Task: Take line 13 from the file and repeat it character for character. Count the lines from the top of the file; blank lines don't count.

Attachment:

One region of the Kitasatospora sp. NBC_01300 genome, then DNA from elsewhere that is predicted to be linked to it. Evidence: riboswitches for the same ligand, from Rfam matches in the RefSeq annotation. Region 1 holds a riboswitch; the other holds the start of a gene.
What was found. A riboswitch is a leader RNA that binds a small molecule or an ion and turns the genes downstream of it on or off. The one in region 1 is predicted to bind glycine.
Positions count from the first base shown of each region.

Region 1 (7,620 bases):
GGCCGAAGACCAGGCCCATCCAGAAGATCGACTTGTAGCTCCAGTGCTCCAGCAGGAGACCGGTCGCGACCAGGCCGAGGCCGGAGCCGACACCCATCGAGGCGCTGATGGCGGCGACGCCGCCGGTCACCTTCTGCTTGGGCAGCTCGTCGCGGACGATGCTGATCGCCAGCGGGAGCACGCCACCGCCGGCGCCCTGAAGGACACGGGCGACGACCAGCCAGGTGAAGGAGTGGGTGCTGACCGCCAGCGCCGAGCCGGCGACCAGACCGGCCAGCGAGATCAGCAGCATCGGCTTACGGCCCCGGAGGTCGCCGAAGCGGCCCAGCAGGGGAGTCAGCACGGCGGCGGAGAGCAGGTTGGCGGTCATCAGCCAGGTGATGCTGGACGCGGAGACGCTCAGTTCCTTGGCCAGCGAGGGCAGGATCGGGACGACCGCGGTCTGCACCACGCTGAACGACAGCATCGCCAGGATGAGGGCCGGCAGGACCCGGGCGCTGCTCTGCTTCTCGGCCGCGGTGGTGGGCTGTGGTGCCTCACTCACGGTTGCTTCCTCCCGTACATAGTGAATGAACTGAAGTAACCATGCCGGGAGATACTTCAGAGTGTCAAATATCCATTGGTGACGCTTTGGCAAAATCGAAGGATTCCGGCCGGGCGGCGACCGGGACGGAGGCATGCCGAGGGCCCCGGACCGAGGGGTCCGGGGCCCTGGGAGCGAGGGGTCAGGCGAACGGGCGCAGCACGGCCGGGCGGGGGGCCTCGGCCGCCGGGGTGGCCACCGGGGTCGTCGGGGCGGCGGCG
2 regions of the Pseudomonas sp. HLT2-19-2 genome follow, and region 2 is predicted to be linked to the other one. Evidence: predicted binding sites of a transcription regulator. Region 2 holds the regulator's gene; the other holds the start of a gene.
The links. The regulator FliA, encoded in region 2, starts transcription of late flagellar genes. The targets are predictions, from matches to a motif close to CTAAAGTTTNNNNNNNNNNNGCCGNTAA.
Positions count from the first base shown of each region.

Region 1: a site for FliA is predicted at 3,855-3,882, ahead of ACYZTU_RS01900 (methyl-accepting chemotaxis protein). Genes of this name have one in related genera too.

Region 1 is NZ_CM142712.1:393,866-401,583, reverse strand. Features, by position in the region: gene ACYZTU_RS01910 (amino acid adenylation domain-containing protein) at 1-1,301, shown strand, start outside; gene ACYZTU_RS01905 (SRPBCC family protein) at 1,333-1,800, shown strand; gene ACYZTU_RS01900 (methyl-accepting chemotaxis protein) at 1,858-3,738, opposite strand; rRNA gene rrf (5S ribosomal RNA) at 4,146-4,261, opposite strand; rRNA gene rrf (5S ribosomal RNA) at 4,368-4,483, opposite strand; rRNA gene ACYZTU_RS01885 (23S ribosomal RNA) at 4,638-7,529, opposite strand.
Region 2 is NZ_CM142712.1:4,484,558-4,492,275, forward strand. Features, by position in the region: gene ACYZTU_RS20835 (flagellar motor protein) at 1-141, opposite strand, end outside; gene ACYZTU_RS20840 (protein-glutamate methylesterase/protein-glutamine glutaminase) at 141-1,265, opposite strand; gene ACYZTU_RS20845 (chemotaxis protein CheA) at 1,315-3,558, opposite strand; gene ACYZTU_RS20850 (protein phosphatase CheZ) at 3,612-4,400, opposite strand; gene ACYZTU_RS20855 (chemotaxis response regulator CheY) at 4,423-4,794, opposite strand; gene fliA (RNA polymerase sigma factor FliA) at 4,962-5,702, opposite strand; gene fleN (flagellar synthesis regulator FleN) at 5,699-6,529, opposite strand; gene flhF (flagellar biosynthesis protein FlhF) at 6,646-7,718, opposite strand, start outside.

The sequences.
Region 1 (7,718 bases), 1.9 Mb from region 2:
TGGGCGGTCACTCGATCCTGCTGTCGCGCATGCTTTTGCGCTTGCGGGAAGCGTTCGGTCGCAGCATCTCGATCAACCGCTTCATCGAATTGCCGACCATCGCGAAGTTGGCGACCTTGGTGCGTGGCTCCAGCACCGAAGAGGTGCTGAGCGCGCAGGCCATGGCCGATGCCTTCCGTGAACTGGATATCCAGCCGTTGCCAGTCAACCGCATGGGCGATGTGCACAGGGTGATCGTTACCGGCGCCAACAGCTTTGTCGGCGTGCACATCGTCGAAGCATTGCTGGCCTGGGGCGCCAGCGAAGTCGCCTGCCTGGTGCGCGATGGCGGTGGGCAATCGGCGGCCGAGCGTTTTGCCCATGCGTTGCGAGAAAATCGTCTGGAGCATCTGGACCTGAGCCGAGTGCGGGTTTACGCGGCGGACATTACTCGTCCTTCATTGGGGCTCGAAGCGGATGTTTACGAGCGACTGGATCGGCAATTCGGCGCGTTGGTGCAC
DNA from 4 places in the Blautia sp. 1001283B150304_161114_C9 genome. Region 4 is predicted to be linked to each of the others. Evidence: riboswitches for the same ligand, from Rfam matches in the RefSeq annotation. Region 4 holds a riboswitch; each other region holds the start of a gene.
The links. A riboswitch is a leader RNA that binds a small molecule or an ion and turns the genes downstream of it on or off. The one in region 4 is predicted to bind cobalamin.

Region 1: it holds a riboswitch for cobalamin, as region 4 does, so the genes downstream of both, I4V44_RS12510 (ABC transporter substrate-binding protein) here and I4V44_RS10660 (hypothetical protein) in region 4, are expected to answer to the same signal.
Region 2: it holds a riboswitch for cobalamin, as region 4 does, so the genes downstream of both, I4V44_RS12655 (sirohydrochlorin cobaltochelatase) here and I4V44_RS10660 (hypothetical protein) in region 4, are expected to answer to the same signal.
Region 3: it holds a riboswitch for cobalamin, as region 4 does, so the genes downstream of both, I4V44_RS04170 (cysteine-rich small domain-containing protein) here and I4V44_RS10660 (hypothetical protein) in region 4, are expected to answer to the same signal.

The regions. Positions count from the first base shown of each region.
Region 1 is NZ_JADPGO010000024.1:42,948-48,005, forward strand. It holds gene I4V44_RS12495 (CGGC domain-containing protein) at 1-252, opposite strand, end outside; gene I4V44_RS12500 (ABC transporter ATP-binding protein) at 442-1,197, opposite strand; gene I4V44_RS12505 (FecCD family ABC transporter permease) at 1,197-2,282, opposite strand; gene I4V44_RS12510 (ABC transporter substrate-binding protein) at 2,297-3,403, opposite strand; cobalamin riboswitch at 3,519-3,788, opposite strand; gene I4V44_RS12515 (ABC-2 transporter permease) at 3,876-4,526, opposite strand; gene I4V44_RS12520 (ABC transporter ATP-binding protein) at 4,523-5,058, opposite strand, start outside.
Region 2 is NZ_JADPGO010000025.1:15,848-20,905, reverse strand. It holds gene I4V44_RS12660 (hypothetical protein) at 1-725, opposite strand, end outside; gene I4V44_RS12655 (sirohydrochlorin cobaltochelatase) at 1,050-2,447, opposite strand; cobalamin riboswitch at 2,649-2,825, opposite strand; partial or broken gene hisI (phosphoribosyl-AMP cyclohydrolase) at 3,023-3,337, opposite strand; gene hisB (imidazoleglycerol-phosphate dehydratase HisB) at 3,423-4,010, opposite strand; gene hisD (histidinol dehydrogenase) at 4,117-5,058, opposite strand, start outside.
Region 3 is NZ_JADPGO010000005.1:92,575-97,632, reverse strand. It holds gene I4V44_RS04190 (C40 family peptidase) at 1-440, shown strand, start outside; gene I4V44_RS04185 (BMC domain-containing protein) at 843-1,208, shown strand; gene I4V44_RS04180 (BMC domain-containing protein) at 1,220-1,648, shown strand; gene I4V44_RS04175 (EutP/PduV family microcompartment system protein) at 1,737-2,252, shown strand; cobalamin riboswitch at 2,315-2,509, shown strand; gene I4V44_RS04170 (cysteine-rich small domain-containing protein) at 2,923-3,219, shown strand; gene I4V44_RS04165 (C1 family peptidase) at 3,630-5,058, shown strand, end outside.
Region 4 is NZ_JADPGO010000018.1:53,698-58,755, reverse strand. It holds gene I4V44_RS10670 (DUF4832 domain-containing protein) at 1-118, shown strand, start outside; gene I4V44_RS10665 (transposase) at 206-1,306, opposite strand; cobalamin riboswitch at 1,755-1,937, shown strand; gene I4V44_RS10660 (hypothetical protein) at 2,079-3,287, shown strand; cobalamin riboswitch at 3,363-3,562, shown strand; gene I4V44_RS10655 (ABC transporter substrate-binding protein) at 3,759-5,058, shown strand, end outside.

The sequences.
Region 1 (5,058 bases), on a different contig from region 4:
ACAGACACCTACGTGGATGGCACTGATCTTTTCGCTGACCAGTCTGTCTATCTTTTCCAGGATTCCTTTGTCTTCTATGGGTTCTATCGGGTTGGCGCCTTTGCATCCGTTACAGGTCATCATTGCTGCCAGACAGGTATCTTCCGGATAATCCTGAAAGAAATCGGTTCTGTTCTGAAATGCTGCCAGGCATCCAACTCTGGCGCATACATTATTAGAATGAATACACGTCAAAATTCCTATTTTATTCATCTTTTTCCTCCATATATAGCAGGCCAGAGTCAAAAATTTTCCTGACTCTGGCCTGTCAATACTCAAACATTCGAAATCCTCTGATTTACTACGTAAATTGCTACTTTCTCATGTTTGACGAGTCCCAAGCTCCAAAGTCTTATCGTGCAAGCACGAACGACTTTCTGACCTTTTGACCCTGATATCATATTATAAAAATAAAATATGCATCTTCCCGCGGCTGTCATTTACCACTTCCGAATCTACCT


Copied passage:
Region 1 (7,718 bases), 1.9 Mb from region 2: